noun, plural: omega-6 fatty acids
A type of polyunsaturated fatty acid in which the first double bond is between carbon 7 and carbon 8 from the tail end (omega) of the hydrocarbon chain
A fatty acid is a long chain of hydrocarbon with a carboxylic acid at the beginning (called alpha) and a methyl tail (called omega). One of the ways by which a fatty acid is named is by counting, starting from the tail (omega, ω-) or the n-end. Thus, the name, omega-6 fatty acid, is one in which the first double bond is located between the sixth carbon and the seventh carbon of the hydrocarbon chain.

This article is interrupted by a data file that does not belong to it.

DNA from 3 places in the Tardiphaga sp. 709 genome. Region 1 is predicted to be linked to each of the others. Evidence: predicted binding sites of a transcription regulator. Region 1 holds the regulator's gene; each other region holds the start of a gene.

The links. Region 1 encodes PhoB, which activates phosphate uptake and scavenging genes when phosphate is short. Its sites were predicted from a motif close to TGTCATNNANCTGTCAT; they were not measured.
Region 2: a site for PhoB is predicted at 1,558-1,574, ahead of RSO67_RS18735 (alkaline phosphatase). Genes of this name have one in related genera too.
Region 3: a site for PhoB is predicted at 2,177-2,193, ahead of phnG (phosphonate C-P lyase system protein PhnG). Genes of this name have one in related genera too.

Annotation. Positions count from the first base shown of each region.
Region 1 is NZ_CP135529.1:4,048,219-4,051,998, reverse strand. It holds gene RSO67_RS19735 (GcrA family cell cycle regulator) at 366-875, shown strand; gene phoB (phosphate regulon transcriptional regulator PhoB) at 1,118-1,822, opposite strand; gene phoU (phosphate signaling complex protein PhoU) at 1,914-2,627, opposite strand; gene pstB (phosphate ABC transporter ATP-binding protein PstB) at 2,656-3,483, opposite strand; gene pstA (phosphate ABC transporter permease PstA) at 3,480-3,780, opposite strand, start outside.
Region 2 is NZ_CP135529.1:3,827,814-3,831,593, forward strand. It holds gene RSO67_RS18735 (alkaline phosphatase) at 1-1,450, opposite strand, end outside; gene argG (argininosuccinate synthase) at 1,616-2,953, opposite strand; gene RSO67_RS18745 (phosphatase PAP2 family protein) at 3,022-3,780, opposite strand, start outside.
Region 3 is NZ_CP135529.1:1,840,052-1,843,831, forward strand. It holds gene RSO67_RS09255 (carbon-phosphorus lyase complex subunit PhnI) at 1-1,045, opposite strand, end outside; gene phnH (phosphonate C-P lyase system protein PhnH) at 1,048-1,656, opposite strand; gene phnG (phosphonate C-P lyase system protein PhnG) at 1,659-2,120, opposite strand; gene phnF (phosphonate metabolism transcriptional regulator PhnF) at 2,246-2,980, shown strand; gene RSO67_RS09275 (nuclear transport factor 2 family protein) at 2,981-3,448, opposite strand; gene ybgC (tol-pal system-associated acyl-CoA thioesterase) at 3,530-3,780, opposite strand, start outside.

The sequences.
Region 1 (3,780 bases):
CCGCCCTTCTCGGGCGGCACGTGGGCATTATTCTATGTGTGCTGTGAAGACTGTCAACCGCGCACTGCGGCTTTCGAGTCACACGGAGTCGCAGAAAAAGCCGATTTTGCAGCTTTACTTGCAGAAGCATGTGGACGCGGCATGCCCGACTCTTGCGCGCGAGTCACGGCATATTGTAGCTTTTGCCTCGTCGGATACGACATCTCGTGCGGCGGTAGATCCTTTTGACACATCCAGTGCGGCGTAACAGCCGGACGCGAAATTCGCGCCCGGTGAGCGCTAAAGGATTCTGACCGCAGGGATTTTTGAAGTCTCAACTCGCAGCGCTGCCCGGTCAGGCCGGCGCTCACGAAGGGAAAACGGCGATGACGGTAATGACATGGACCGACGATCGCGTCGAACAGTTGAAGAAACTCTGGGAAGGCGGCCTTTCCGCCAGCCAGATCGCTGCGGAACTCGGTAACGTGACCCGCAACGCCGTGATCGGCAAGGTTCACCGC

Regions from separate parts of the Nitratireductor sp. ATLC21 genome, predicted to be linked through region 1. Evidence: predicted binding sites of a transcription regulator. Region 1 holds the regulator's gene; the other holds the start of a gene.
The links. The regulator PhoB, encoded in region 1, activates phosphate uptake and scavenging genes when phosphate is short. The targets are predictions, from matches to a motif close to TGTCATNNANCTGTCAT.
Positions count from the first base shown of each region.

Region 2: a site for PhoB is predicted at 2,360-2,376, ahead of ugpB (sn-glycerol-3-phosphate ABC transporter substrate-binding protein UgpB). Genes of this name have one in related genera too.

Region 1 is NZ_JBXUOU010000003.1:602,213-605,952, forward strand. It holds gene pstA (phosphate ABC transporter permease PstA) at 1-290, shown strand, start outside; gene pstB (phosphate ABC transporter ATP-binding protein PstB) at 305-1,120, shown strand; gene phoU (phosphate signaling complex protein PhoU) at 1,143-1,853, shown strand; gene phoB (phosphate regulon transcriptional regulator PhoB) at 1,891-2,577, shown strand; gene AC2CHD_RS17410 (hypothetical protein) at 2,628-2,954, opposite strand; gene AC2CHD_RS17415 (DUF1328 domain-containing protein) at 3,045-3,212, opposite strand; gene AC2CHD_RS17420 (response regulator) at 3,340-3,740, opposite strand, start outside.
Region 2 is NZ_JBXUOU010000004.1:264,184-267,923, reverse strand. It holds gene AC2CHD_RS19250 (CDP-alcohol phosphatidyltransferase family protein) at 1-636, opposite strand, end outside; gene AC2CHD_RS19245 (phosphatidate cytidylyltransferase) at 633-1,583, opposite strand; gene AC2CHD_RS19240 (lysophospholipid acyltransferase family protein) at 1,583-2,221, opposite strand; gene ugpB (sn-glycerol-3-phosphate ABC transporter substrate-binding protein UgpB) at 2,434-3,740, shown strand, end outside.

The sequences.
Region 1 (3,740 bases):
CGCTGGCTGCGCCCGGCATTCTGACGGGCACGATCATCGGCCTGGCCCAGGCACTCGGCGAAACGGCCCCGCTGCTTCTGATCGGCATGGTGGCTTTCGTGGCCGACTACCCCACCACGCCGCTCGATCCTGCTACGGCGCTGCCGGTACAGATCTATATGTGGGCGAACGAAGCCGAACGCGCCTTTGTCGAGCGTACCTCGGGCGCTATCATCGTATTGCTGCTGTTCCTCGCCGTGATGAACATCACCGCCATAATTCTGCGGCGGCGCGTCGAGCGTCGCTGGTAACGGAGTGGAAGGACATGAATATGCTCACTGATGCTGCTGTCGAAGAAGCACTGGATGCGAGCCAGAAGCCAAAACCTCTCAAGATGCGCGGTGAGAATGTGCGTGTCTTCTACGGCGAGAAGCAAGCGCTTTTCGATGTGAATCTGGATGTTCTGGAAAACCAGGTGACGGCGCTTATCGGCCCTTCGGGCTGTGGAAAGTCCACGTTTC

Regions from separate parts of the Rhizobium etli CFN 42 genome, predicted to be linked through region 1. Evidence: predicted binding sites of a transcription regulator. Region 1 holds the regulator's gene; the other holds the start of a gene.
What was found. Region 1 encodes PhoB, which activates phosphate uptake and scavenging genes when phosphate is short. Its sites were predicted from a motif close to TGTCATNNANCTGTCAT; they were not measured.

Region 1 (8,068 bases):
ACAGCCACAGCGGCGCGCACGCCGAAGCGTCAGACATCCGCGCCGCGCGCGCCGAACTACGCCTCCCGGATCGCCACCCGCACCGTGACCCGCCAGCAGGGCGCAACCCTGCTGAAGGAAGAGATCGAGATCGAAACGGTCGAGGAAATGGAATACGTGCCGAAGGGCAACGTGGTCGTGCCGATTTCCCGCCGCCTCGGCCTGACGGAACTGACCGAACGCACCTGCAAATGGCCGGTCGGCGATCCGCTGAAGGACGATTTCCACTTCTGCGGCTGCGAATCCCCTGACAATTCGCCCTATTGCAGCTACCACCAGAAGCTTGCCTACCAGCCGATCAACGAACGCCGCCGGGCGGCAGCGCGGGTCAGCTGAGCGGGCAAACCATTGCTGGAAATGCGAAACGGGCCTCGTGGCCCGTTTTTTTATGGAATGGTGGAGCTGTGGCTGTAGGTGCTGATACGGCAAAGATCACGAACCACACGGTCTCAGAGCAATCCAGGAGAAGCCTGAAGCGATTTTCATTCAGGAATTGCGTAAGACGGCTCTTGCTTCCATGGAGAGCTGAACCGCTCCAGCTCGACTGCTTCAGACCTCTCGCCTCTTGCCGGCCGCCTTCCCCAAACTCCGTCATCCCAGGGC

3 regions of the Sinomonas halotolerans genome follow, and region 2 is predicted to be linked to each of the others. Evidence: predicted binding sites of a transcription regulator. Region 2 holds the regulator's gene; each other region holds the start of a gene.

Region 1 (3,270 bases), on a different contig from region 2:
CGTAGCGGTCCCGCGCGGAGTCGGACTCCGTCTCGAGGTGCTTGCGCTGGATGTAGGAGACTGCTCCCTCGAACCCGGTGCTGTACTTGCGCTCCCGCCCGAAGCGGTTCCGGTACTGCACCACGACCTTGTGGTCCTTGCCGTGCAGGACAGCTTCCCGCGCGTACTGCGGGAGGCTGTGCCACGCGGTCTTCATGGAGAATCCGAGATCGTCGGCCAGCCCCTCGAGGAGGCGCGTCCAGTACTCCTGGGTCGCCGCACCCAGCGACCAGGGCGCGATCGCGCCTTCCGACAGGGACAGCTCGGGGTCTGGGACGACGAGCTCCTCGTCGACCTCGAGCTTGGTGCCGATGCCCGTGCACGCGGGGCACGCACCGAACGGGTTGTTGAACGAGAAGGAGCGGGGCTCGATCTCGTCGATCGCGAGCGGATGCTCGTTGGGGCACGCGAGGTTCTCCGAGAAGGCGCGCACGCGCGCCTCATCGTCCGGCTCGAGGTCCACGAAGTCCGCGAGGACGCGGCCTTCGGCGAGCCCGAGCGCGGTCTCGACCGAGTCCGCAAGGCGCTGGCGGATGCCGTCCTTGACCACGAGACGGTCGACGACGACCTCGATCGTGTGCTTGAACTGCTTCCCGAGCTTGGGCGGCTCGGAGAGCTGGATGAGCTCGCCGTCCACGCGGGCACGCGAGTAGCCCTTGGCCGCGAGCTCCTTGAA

The omega-6 fatty acid is a polyunsaturated type, which means it has multiple double bonds. In humans, the omega-6 fatty acid is an essential fatty acid. This means, humans are not capable of producing this fatty acid. Thus, it has to be included in the diet based on the recommended daily consumption (e.g. seed oils and vegetable oils). Biologically, it acts as a precursor to endocannabinoids, lipoxins, and certain eicosanoids. Linoleic acid is an example of omega-6 fatty acid.
- n−6 fatty acid
- ω−6 fatty acid